Preparing for the Financial and Economic Impact of Biosimilars

MINDY WAIZER
Friday, November 02, 2018

Panel participants (L-R) Marc Earl, PharmD, BCOP; Kashyap B. Patel, MD; Nimer Alkhatib, PharmD, MS, PhD, and moderator Ali McBride, PharmD, MS, BCOP share their perspectives on incorporating biosimilars into the healthcare ecosystem.

Though there are currently only 12 biosimilars approved by the Food and Drug Administration (FDA),1 there are many more in the pipeline, and the oncology world is bracing itself for their impact. How will they be incorporated into practice? What will it mean for the healthcare ecosystem?
 
A panel of experts—including Marc Earl, PharmD, BCOP; Kashyap B. Patel, MD; and Nimer Alkhatib, PharmD, MS, PhD (candidate)—gathered at a preconference presentation at the Association of Community Cancer Centers 35th National Oncology Conference in Phoenix, to exchange their thoughts on the practical and theoretical considerations involved. 

Initially, moderator Ali McBride, PharmD, MS, BCOP, clinical coordinator, Hematology/Oncology, The University of Arizona Cancer Center, questioned what the panel’s biggest hindrances were for including biosimilars into their healthcare systems, or if any issues have been raised in addressing biosimilars related to cost models.

Patel, medical oncologist, Carolina Blood and Cancer Care Associates, and Earl, assistant director of Pharmacy-Oncology, Cleveland Clinic, agreed that one of the biggest hindrances was the lack of availability of therapeutic biosimilars in the oncology setting. While supportive care was not an issue, availability was. “I'm interested to see, now that we have multiple therapeutic biosimilars in the market, what that does to our health system,” Earl said.

McBride added that 2019 may be a very active year. “We expect almost an overload of market-based biosimilar shares,” he said. “We are going to have a lot of release dates.”

When asked what problems might arise from an institutional operationalization perspective in trying to incorporate these biosimilars into practice, Earl explained there are 3 major issues to be taken into consideration.

“I have all my protocols built with a reference product. How do we swap that out in the IT system?” he said. “I also foresee some questions for extrapolating to all indications. What will make a provider feel comfortable with a biosimilar if the institution has decided it will use biosimilars. And, I think the third interesting question is: What role does the patient play, and should we be giving them the choice? … You're not going to notice the difference, but it is a different product. Maybe it's administered differently.”

In terms of financial assistance, Patel recognized the possibility that manufacturers’ unwillingness to participate in programs may become a barrier, as well as gaps in patient education and in getting staff on board.

“As a practitioner … patients and insurance companies have trusted me (to act as a trustee) with part of their collective fund and I have to see if I can find ways that are less expensive without compromising the outcome.”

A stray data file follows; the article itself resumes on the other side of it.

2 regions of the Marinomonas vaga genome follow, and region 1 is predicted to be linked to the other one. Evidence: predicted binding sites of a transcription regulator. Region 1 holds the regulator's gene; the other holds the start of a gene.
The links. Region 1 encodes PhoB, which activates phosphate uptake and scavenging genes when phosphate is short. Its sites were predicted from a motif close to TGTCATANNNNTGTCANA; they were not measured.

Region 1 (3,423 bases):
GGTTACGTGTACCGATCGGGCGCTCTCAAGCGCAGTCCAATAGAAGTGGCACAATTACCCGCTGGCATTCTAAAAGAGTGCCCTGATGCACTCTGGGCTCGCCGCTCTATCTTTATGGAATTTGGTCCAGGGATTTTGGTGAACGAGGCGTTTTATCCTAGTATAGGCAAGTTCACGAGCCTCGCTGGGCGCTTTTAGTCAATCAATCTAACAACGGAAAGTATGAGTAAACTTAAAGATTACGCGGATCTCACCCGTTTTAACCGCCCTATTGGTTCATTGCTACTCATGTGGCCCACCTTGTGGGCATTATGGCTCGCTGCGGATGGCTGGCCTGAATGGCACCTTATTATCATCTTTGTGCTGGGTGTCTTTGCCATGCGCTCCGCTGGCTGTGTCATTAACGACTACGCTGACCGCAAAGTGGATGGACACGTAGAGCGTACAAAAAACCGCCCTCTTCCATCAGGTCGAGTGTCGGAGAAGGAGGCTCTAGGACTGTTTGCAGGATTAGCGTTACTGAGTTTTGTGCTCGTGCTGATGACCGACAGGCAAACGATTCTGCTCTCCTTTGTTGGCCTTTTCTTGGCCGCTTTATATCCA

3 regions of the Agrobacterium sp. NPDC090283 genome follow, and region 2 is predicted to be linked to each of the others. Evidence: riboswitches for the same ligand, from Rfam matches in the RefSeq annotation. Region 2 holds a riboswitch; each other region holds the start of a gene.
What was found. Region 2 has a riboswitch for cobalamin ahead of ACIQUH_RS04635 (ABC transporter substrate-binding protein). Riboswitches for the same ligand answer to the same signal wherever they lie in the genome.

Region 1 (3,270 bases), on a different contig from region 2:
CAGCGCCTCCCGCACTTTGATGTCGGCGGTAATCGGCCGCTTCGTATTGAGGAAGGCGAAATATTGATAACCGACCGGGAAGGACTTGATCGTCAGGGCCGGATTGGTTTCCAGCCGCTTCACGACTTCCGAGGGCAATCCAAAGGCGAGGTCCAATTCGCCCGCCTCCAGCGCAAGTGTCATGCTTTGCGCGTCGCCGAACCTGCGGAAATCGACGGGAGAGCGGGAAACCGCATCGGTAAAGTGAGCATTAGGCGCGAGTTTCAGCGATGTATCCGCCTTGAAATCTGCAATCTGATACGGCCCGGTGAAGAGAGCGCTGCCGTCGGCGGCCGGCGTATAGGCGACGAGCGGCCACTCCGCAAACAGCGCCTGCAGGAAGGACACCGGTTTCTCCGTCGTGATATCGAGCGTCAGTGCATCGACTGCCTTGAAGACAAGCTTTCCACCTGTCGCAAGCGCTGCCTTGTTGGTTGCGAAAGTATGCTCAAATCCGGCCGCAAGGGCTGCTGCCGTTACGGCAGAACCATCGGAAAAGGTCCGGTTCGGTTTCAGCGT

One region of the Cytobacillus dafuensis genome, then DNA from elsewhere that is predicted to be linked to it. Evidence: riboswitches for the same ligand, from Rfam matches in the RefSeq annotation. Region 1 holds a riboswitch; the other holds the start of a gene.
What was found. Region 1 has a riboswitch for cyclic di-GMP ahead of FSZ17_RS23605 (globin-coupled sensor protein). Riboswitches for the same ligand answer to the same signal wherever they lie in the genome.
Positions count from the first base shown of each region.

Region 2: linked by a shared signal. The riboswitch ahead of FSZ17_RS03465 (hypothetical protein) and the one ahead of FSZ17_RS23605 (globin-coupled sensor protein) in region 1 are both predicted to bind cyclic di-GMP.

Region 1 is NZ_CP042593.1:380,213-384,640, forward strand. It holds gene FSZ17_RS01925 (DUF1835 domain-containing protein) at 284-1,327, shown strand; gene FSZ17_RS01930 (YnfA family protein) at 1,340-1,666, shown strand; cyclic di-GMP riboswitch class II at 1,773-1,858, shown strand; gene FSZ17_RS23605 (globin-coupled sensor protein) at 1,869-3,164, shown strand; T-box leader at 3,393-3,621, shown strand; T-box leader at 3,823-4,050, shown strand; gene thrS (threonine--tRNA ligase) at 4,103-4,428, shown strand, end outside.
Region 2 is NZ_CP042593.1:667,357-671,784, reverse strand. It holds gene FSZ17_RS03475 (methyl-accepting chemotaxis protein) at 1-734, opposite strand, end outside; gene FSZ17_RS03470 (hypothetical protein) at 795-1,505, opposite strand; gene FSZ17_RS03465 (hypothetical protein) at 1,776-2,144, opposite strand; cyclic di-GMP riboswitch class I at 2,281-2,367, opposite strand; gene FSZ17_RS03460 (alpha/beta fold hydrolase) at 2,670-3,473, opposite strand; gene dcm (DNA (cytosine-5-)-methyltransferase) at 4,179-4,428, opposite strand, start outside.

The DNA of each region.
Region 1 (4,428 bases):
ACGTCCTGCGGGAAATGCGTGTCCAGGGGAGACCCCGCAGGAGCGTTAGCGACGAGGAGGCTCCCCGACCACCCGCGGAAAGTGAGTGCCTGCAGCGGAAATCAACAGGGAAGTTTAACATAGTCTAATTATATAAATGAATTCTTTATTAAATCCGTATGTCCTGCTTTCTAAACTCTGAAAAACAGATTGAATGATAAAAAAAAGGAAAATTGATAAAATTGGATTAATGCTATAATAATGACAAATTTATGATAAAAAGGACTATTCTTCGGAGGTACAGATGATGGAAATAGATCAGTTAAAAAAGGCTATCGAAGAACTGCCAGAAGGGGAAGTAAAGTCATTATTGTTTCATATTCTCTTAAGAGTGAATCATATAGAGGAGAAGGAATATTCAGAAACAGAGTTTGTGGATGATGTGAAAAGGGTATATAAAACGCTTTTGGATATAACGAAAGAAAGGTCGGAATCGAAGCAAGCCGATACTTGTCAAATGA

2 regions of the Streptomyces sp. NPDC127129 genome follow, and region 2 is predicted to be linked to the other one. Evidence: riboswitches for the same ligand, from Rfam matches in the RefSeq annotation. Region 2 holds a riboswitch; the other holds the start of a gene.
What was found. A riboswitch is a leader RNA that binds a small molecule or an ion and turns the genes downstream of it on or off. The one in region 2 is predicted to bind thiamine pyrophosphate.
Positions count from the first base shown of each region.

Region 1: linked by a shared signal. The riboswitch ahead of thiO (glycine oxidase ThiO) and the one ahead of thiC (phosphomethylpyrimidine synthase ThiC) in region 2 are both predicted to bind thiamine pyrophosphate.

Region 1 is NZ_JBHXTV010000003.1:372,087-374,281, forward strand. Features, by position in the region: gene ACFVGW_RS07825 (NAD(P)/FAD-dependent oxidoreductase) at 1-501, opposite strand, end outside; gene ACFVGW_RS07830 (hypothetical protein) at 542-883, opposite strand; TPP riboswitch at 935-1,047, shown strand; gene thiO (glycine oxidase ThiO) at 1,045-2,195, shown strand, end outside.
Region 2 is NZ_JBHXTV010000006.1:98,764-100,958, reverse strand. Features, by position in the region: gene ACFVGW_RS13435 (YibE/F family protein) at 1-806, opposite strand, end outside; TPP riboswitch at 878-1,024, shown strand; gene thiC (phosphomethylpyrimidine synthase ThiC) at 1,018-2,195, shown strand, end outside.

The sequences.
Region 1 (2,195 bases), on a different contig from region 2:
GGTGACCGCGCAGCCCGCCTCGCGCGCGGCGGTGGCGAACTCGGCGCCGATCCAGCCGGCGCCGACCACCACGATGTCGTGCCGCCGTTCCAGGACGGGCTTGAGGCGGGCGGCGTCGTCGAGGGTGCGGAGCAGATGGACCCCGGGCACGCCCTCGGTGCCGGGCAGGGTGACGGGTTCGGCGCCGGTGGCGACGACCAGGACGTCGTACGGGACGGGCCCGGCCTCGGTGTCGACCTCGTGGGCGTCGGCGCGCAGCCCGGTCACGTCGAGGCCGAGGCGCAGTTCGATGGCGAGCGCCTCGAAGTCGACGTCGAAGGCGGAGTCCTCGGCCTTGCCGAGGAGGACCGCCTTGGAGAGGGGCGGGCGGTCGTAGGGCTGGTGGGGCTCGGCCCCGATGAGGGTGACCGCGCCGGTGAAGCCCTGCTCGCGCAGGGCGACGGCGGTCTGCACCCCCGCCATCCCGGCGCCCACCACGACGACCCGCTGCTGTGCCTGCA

Similarly, practitioners will have to address the overall pharmacoeconomic picture. Alkhatib, a PhD candidate in Pharmaceutical Economics, Health and Policy Outcome at the Center for Health Outcomes and PharmacoEconomic Research (HOPE), College of Pharmacy, University of Arizona, explained that the way healthcare economists calculate value is based on four main considerations: 
  • cost effectiveness
  • cost utility
  • cost-benefit analysis
  • cost minimization
Alkhatib added that, while these factors are correct, the way they are calculated now is based on a single-payer system used in Europe. The United States uses a multi-payer system model, in which different payers have different budgets, there is a more diverse population, and there are individuals who pay out of pocket. Therefore, Alkhatib suggested that practitioners  customize pharmacoeconomic evaluations by payer for greater accuracy. 

In addition, practitioners can incorporate the financial concerns of patients into the calculation economic utility—something the European model doesn't do. Alkhatib suggested practitioners measure the patient perspective on financial value, and in turn, patient satisfaction with cost savings will increase utility value, which includes quality of life factors. 

"If we evaluate the cost utility to include the financial value of biosimilars, from the US perspective, we would have more real-world analysis and outcomes," Alkhatib summarized in a post-conference interview with Oncology Nursing News.

In closing, Alkhatib shared his hope that the introduction of biosimilars in the market will change the dynamic, in that big pharmaceutical companies will have no choice but to lower their prices to compete with biosimilars.

There are more than 70 biosimilars in development, Alkhatib said, and more biosimilars mean that patients will see the benefit of reduced prices. "I am so excited about the future," he said.  
 
Reference
  1. Biosimilar product information. US Food and Drug Administration website.  fda.gov/drugs/developmentapprovalprocess/howdrugsaredevelopedandapproved/approvalapplications/therapeuticbiologicapplications/biosimilars/ucm580432.htm. Updated July 20, 2018. Accessed October 18, 2018.



 

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